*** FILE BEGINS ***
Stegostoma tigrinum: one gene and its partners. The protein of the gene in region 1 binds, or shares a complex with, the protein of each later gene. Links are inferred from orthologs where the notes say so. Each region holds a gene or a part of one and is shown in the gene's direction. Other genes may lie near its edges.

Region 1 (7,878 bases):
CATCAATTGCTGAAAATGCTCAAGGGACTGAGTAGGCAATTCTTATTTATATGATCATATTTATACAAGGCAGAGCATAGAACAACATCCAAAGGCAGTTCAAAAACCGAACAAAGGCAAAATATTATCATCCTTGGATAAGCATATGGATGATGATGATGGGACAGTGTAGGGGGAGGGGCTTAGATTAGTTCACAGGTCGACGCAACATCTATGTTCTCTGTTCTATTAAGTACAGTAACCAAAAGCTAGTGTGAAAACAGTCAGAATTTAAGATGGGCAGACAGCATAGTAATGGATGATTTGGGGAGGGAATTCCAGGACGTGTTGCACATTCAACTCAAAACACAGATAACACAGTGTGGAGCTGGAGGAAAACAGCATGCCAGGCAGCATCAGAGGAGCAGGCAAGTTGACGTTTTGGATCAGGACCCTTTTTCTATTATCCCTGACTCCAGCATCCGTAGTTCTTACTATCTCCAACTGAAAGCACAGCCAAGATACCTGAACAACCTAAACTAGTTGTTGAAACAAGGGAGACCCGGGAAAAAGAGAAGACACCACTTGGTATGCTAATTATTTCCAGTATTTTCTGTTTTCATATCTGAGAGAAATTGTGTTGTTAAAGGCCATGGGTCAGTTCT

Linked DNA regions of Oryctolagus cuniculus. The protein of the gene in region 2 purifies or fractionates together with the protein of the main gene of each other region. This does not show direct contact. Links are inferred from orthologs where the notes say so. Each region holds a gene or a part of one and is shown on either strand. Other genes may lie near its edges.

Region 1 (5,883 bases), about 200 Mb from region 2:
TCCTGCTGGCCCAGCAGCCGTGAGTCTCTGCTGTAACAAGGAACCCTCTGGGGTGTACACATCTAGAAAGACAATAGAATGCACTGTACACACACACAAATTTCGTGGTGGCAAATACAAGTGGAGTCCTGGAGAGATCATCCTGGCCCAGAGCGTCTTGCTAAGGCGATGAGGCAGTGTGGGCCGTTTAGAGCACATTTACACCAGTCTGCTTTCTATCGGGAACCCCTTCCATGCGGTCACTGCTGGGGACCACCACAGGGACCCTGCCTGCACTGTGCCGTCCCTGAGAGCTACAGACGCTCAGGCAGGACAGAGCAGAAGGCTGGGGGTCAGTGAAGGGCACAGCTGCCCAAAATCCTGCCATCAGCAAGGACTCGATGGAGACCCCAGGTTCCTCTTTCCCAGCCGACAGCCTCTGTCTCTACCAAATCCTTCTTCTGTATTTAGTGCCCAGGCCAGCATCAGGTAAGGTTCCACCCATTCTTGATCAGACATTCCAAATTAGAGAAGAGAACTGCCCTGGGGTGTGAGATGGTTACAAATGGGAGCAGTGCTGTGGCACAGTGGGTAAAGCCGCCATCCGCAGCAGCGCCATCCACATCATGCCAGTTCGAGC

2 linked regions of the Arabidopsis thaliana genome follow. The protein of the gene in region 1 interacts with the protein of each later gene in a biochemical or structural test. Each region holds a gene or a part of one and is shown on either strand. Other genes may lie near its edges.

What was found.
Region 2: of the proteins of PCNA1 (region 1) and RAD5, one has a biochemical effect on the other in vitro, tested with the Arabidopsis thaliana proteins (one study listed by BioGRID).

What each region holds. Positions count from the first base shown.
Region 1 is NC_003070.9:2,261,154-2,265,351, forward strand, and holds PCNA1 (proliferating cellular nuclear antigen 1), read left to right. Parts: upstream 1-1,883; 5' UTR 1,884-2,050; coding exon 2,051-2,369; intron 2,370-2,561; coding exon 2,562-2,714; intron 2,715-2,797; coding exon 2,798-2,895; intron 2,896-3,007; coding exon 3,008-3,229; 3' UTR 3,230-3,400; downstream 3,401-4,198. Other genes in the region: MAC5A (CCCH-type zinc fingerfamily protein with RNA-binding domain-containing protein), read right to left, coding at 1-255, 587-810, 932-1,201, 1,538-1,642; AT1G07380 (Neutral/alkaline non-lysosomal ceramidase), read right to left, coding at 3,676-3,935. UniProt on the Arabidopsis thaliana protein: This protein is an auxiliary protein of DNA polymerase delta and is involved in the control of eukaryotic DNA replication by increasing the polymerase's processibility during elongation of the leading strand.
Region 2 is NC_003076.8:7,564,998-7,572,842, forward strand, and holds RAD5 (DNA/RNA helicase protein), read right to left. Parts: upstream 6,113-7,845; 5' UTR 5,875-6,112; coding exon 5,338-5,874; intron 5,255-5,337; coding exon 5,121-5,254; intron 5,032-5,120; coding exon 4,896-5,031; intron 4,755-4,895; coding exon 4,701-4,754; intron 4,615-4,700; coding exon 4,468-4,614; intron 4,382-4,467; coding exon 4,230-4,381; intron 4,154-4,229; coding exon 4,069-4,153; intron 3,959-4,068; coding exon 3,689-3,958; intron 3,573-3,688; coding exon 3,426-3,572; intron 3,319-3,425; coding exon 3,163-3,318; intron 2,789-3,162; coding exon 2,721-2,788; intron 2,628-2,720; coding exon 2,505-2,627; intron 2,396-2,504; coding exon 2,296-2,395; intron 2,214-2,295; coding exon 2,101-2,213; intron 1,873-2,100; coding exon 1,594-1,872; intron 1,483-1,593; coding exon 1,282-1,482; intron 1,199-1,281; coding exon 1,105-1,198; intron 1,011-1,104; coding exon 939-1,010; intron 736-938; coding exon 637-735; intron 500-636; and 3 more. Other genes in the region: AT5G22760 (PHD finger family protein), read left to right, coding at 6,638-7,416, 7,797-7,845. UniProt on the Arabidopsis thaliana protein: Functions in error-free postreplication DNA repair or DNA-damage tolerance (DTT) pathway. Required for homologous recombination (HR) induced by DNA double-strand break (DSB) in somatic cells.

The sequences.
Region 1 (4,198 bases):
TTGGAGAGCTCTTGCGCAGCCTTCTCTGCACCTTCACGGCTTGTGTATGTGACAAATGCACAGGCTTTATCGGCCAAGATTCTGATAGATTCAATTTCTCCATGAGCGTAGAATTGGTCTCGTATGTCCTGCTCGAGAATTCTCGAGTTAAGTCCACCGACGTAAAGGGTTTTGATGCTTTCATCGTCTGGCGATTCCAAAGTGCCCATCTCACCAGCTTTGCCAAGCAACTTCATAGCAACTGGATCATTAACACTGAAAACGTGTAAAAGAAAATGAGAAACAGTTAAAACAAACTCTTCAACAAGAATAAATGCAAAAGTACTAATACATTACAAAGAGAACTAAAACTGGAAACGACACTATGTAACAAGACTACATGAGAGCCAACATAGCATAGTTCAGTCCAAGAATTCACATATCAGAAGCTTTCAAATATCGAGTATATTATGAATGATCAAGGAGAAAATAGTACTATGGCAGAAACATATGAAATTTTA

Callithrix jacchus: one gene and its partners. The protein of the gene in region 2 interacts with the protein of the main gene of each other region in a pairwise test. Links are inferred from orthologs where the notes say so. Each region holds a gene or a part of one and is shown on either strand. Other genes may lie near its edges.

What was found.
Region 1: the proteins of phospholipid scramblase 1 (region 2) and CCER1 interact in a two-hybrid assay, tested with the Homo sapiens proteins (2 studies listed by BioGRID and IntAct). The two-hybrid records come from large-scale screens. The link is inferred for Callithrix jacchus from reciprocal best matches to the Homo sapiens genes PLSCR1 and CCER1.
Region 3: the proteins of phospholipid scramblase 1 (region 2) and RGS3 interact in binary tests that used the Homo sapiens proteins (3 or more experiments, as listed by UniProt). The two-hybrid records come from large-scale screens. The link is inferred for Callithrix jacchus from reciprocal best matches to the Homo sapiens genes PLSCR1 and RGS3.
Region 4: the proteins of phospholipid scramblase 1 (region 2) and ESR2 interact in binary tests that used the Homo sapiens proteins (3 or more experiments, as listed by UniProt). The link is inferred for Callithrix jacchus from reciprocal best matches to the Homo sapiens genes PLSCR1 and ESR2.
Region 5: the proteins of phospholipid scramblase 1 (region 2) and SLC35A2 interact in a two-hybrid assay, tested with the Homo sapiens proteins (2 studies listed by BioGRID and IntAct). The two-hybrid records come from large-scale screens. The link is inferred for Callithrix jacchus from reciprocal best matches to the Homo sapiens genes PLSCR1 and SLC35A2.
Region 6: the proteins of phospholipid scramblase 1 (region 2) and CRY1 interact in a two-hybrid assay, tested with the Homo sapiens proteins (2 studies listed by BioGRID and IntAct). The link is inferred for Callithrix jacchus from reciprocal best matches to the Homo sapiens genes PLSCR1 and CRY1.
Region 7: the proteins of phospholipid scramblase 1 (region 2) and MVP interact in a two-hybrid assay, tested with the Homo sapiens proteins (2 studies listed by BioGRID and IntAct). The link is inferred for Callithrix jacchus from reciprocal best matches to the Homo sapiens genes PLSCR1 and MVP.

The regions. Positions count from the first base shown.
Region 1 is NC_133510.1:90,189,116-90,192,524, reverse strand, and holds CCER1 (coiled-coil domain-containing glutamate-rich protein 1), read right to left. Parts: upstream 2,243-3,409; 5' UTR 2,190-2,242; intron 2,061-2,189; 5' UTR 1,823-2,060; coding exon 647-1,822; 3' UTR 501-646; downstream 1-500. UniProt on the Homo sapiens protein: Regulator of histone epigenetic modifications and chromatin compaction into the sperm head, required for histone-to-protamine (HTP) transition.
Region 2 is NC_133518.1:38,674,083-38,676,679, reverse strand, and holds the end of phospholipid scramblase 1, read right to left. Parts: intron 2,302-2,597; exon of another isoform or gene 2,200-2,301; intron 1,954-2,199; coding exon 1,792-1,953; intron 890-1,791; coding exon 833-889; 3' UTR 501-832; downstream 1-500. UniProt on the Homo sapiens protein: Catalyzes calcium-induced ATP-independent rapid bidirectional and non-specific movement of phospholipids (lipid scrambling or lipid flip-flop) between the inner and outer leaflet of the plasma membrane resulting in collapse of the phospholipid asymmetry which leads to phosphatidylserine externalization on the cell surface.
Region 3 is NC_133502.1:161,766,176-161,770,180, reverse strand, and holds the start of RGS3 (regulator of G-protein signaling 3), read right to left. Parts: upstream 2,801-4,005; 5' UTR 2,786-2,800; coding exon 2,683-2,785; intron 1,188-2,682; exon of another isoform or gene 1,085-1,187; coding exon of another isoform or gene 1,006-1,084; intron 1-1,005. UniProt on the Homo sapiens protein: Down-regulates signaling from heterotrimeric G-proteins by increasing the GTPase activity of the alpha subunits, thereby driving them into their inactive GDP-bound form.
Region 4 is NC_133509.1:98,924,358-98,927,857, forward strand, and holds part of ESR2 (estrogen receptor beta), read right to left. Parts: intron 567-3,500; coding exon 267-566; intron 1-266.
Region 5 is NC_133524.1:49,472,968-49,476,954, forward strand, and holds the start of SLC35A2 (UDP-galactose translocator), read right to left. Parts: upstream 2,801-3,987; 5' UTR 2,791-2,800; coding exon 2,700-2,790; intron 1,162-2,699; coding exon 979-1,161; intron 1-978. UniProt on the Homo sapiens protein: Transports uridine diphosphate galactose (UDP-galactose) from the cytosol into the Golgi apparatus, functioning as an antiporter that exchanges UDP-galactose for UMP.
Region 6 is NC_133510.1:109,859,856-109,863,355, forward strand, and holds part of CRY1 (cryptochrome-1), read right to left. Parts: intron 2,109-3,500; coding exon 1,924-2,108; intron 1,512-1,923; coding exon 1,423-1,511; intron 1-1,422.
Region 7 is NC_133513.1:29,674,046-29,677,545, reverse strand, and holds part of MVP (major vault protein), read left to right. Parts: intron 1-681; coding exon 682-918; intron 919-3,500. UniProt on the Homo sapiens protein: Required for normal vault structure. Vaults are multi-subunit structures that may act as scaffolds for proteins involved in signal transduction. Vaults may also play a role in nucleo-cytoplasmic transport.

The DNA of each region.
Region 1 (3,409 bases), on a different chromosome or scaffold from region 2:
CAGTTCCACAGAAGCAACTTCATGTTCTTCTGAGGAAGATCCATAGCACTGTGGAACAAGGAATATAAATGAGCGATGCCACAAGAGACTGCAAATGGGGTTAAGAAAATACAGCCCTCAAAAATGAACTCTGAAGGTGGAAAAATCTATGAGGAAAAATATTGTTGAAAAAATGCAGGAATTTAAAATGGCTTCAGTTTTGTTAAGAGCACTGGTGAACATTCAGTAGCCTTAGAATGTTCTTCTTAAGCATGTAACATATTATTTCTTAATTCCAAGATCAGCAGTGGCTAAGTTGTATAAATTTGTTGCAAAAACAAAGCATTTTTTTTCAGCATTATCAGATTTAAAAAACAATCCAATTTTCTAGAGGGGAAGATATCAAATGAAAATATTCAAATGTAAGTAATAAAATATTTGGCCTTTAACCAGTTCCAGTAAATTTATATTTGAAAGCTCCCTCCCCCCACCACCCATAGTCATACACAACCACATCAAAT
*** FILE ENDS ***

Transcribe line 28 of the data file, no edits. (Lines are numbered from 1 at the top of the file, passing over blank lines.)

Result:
Region 4 is NC_133509.1:98,924,358-98,927,857, forward strand, and holds part of ESR2 (estrogen receptor beta), read right to left. Parts: intron 567-3,500; coding exon 267-566; intron 1-266.